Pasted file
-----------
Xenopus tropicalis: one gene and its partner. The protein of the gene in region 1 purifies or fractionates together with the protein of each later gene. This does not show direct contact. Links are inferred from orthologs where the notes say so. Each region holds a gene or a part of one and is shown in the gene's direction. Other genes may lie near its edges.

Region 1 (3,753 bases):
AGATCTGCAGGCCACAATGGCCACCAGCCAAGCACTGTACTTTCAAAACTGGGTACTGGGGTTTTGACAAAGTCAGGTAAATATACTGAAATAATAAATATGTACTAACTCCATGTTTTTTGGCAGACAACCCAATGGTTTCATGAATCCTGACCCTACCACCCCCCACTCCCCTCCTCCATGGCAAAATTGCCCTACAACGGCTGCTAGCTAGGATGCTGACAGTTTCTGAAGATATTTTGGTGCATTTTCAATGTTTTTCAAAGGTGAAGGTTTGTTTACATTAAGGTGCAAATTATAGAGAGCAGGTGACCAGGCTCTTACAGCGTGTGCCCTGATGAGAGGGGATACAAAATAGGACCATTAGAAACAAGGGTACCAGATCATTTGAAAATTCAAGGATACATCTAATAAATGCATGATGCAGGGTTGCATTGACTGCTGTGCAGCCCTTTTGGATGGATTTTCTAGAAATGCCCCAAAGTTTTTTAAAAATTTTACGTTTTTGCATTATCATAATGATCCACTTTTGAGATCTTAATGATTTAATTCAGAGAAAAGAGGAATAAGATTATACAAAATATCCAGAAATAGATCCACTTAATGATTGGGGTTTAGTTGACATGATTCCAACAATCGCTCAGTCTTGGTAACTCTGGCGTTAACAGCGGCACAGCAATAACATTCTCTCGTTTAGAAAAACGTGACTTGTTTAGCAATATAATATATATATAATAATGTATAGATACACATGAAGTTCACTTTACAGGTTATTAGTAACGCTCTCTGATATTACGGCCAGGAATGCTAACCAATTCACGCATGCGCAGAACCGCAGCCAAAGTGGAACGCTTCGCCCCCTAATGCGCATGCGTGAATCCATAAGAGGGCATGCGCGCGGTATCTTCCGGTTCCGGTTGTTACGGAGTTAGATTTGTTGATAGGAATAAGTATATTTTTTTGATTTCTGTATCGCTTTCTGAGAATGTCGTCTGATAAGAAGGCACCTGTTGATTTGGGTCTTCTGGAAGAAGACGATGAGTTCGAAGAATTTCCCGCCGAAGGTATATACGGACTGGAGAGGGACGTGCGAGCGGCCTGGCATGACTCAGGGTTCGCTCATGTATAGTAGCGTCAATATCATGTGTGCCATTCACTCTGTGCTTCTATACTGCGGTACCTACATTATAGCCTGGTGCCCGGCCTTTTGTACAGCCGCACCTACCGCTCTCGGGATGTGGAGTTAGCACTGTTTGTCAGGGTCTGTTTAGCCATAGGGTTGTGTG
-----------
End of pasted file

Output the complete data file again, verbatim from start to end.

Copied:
Xenopus tropicalis: one gene and its partner. The protein of the gene in region 1 purifies or fractionates together with the protein of each later gene. This does not show direct contact. Links are inferred from orthologs where the notes say so. Each region holds a gene or a part of one and is shown in the gene's direction. Other genes may lie near its edges.

Region 1 (3,753 bases):
AGATCTGCAGGCCACAATGGCCACCAGCCAAGCACTGTACTTTCAAAACTGGGTACTGGGGTTTTGACAAAGTCAGGTAAATATACTGAAATAATAAATATGTACTAACTCCATGTTTTTTGGCAGACAACCCAATGGTTTCATGAATCCTGACCCTACCACCCCCCACTCCCCTCCTCCATGGCAAAATTGCCCTACAACGGCTGCTAGCTAGGATGCTGACAGTTTCTGAAGATATTTTGGTGCATTTTCAATGTTTTTCAAAGGTGAAGGTTTGTTTACATTAAGGTGCAAATTATAGAGAGCAGGTGACCAGGCTCTTACAGCGTGTGCCCTGATGAGAGGGGATACAAAATAGGACCATTAGAAACAAGGGTACCAGATCATTTGAAAATTCAAGGATACATCTAATAAATGCATGATGCAGGGTTGCATTGACTGCTGTGCAGCCCTTTTGGATGGATTTTCTAGAAATGCCCCAAAGTTTTTTAAAAATTTTACGTTTTTGCATTATCATAATGATCCACTTTTGAGATCTTAATGATTTAATTCAGAGAAAAGAGGAATAAGATTATACAAAATATCCAGAAATAGATCCACTTAATGATTGGGGTTTAGTTGACATGATTCCAACAATCGCTCAGTCTTGGTAACTCTGGCGTTAACAGCGGCACAGCAATAACATTCTCTCGTTTAGAAAAACGTGACTTGTTTAGCAATATAATATATATATAATAATGTATAGATACACATGAAGTTCACTTTACAGGTTATTAGTAACGCTCTCTGATATTACGGCCAGGAATGCTAACCAATTCACGCATGCGCAGAACCGCAGCCAAAGTGGAACGCTTCGCCCCCTAATGCGCATGCGTGAATCCATAAGAGGGCATGCGCGCGGTATCTTCCGGTTCCGGTTGTTACGGAGTTAGATTTGTTGATAGGAATAAGTATATTTTTTTGATTTCTGTATCGCTTTCTGAGAATGTCGTCTGATAAGAAGGCACCTGTTGATTTGGGTCTTCTGGAAGAAGACGATGAGTTCGAAGAATTTCCCGCCGAAGGTATATACGGACTGGAGAGGGACGTGCGAGCGGCCTGGCATGACTCAGGGTTCGCTCATGTATAGTAGCGTCAATATCATGTGTGCCATTCACTCTGTGCTTCTATACTGCGGTACCTACATTATAGCCTGGTGCCCGGCCTTTTGTACAGCCGCACCTACCGCTCTCGGGATGTGGAGTTAGCACTGTTTGTCAGGGTCTGTTTAGCCATAGGGTTGTGTG